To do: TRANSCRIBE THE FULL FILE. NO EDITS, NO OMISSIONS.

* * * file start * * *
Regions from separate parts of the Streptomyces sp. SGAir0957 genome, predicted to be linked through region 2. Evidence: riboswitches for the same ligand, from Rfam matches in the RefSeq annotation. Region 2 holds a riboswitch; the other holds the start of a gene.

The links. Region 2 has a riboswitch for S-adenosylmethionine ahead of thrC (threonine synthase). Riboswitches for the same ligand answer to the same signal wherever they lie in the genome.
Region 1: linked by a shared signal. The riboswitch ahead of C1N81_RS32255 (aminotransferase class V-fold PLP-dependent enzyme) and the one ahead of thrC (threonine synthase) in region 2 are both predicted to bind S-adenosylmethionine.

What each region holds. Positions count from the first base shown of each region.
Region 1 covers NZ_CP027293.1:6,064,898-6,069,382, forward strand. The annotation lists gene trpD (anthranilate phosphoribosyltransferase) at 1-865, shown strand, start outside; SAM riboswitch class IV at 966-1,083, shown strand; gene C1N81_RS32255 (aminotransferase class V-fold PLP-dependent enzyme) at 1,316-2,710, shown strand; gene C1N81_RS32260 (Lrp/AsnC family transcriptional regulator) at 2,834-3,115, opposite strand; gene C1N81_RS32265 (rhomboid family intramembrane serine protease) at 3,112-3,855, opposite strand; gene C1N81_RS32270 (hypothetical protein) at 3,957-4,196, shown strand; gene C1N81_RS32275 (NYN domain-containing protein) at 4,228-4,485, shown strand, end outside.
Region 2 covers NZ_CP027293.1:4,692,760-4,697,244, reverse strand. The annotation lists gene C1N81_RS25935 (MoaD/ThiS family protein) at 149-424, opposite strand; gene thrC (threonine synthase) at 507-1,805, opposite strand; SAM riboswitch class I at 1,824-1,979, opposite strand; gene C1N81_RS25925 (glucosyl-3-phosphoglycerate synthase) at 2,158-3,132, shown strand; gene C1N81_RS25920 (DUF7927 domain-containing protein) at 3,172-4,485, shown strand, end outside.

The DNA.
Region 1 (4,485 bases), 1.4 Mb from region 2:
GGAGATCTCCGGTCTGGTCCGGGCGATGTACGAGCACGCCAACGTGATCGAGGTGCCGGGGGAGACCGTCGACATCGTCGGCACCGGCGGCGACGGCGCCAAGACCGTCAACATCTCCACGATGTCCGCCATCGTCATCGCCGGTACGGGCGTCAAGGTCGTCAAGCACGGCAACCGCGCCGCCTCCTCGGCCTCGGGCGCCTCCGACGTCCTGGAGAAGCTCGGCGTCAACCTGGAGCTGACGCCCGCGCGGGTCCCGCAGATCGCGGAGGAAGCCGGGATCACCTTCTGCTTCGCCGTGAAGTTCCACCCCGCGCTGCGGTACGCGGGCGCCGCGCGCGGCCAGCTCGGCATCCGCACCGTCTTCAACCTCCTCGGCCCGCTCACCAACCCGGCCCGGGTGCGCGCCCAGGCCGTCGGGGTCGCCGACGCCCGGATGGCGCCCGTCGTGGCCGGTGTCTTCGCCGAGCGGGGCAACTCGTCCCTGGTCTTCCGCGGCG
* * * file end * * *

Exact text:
Regions from separate parts of the Streptomyces sp. SGAir0957 genome, predicted to be linked through region 2. Evidence: riboswitches for the same ligand, from Rfam matches in the RefSeq annotation. Region 2 holds a riboswitch; the other holds the start of a gene.

The links. Region 2 has a riboswitch for S-adenosylmethionine ahead of thrC (threonine synthase). Riboswitches for the same ligand answer to the same signal wherever they lie in the genome.
Region 1: linked by a shared signal. The riboswitch ahead of C1N81_RS32255 (aminotransferase class V-fold PLP-dependent enzyme) and the one ahead of thrC (threonine synthase) in region 2 are both predicted to bind S-adenosylmethionine.

What each region holds. Positions count from the first base shown of each region.
Region 1 covers NZ_CP027293.1:6,064,898-6,069,382, forward strand. The annotation lists gene trpD (anthranilate phosphoribosyltransferase) at 1-865, shown strand, start outside; SAM riboswitch class IV at 966-1,083, shown strand; gene C1N81_RS32255 (aminotransferase class V-fold PLP-dependent enzyme) at 1,316-2,710, shown strand; gene C1N81_RS32260 (Lrp/AsnC family transcriptional regulator) at 2,834-3,115, opposite strand; gene C1N81_RS32265 (rhomboid family intramembrane serine protease) at 3,112-3,855, opposite strand; gene C1N81_RS32270 (hypothetical protein) at 3,957-4,196, shown strand; gene C1N81_RS32275 (NYN domain-containing protein) at 4,228-4,485, shown strand, end outside.
Region 2 covers NZ_CP027293.1:4,692,760-4,697,244, reverse strand. The annotation lists gene C1N81_RS25935 (MoaD/ThiS family protein) at 149-424, opposite strand; gene thrC (threonine synthase) at 507-1,805, opposite strand; SAM riboswitch class I at 1,824-1,979, opposite strand; gene C1N81_RS25925 (glucosyl-3-phosphoglycerate synthase) at 2,158-3,132, shown strand; gene C1N81_RS25920 (DUF7927 domain-containing protein) at 3,172-4,485, shown strand, end outside.

The DNA.
Region 1 (4,485 bases), 1.4 Mb from region 2:
GGAGATCTCCGGTCTGGTCCGGGCGATGTACGAGCACGCCAACGTGATCGAGGTGCCGGGGGAGACCGTCGACATCGTCGGCACCGGCGGCGACGGCGCCAAGACCGTCAACATCTCCACGATGTCCGCCATCGTCATCGCCGGTACGGGCGTCAAGGTCGTCAAGCACGGCAACCGCGCCGCCTCCTCGGCCTCGGGCGCCTCCGACGTCCTGGAGAAGCTCGGCGTCAACCTGGAGCTGACGCCCGCGCGGGTCCCGCAGATCGCGGAGGAAGCCGGGATCACCTTCTGCTTCGCCGTGAAGTTCCACCCCGCGCTGCGGTACGCGGGCGCCGCGCGCGGCCAGCTCGGCATCCGCACCGTCTTCAACCTCCTCGGCCCGCTCACCAACCCGGCCCGGGTGCGCGCCCAGGCCGTCGGGGTCGCCGACGCCCGGATGGCGCCCGTCGTGGCCGGTGTCTTCGCCGAGCGGGGCAACTCGTCCCTGGTCTTCCGCGGCG